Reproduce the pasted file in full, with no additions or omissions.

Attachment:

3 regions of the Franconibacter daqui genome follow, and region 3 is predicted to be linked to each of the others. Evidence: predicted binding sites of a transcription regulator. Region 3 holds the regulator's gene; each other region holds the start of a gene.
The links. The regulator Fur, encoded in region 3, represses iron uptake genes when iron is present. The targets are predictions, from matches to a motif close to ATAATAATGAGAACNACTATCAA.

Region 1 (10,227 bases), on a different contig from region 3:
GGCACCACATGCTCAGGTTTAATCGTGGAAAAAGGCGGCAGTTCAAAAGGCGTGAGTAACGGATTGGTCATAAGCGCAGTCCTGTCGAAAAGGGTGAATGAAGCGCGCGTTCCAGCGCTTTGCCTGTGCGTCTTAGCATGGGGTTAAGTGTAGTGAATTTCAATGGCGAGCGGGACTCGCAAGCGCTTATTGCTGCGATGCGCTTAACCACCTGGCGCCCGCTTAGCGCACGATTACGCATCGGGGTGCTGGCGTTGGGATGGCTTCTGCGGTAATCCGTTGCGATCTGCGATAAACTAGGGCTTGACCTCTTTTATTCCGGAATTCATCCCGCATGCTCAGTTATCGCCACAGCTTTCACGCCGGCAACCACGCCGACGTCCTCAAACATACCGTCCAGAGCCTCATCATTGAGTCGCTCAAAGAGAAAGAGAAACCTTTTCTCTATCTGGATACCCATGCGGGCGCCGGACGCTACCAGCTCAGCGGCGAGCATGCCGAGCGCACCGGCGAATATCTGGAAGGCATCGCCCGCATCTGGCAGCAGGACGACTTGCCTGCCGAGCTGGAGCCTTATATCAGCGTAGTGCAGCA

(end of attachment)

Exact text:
3 regions of the Franconibacter daqui genome follow, and region 3 is predicted to be linked to each of the others. Evidence: predicted binding sites of a transcription regulator. Region 3 holds the regulator's gene; each other region holds the start of a gene.
The links. The regulator Fur, encoded in region 3, represses iron uptake genes when iron is present. The targets are predictions, from matches to a motif close to ATAATAATGAGAACNACTATCAA.

Region 1 (10,227 bases), on a different contig from region 3:
GGCACCACATGCTCAGGTTTAATCGTGGAAAAAGGCGGCAGTTCAAAAGGCGTGAGTAACGGATTGGTCATAAGCGCAGTCCTGTCGAAAAGGGTGAATGAAGCGCGCGTTCCAGCGCTTTGCCTGTGCGTCTTAGCATGGGGTTAAGTGTAGTGAATTTCAATGGCGAGCGGGACTCGCAAGCGCTTATTGCTGCGATGCGCTTAACCACCTGGCGCCCGCTTAGCGCACGATTACGCATCGGGGTGCTGGCGTTGGGATGGCTTCTGCGGTAATCCGTTGCGATCTGCGATAAACTAGGGCTTGACCTCTTTTATTCCGGAATTCATCCCGCATGCTCAGTTATCGCCACAGCTTTCACGCCGGCAACCACGCCGACGTCCTCAAACATACCGTCCAGAGCCTCATCATTGAGTCGCTCAAAGAGAAAGAGAAACCTTTTCTCTATCTGGATACCCATGCGGGCGCCGGACGCTACCAGCTCAGCGGCGAGCATGCCGAGCGCACCGGCGAATATCTGGAAGGCATCGCCCGCATCTGGCAGCAGGACGACTTGCCTGCCGAGCTGGAGCCTTATATCAGCGTAGTGCAGCA